The report presented at the OCM conference attacked the presence of people with industry experience at USDA.  The groups want to shift control of USDA from people with agricultural industry background to those with environmental, labor union, consumer activist and religious organization background.

The report was coordinated by the Center of Concern, a Catholic "global justice" group and written by the Corporate Research Project, a non-profit group that aids activists and unions who wish to force their version of "social responsibility" on companies.
While Nader himself may only capture a tiny percentage of the popular vote when he runs for president, his groups and activist movements have pioneered methods of publicizing perceived problems and forcing outsiders' views on industries and companies.  They have used lawsuits, activist legislation and regulation and emotional pressure tactics to force the will of their outside, minority opinion on industries they feel are not in tune with their goals.   America's farmers and ranchers have seen what upheavals such Nader-inspired movements have resulted in with the Environmental Protection Agency, the Endangered Species Act, recent lawsuits restricting Canadian beef trade and, historically, the whole notion that animal products should be reduced or eliminated from the American diet at the expense of good, balanced nutrition and health.

Other outside activist groups have already used lawsuits in an attempt to kill a cattlemen's self-help, self-funded research, education and promotion effort to advance the cattle industry in the U.S. and abroad.  The Livestock Marketing Association, a group of some auction markets opposed to the cattlemen's self-help research and promotion checkoff program, has spearheaded that effort, joined by activist groups like Public Citizen.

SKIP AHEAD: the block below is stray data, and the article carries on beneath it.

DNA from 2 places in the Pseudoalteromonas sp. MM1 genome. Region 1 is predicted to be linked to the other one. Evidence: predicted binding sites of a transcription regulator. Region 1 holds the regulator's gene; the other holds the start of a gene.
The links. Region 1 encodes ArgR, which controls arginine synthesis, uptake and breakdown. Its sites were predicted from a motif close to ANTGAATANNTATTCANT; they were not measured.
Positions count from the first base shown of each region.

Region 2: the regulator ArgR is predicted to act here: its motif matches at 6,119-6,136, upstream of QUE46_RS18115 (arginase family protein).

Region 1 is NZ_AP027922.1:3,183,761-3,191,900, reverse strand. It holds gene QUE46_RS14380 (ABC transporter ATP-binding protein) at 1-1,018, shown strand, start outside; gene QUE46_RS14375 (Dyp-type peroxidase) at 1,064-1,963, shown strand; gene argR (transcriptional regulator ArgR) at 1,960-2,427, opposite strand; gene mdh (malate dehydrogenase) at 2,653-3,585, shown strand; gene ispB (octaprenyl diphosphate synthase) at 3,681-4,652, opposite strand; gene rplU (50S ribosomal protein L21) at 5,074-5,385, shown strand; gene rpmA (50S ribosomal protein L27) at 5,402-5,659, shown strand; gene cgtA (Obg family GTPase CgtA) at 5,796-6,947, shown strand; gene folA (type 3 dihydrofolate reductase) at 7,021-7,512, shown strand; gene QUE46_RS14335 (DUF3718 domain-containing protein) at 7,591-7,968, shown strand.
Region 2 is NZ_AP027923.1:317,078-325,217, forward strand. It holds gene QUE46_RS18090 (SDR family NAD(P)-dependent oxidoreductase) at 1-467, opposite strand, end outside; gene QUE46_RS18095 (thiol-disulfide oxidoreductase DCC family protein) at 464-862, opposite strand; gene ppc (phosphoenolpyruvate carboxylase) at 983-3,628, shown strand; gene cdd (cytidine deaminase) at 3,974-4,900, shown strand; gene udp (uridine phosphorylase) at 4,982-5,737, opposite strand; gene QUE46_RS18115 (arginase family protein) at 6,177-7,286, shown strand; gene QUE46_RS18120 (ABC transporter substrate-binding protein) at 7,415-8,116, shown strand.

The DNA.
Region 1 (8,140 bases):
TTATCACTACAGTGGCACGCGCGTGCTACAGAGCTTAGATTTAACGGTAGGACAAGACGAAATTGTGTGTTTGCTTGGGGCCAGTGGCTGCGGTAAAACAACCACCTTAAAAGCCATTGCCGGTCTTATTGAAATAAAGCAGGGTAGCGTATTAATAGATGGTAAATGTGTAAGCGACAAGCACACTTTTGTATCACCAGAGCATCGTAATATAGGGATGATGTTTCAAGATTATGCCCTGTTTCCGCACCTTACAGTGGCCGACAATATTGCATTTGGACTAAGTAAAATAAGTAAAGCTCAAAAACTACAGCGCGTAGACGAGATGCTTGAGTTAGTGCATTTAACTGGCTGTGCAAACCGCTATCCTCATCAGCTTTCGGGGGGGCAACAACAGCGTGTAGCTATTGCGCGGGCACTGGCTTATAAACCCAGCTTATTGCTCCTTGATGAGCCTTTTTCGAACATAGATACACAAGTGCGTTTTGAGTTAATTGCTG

These actions are attempts to turn back the clock, to destroy the current economic system, eliminate innovation and damage the interests of consumers.  These fringe agricultural groups have not been able to persuade the majority in agriculture that their solutions are correct.  So they are resorting to legal, public relations and legislative means to force their will on the majority.  Allying with groups outside agriculture who favor centrally-planned, government-limited industries directed by bureaucrats appointed from environmental, radical activist or socialist organizations is not in tune with traditional American agriculture.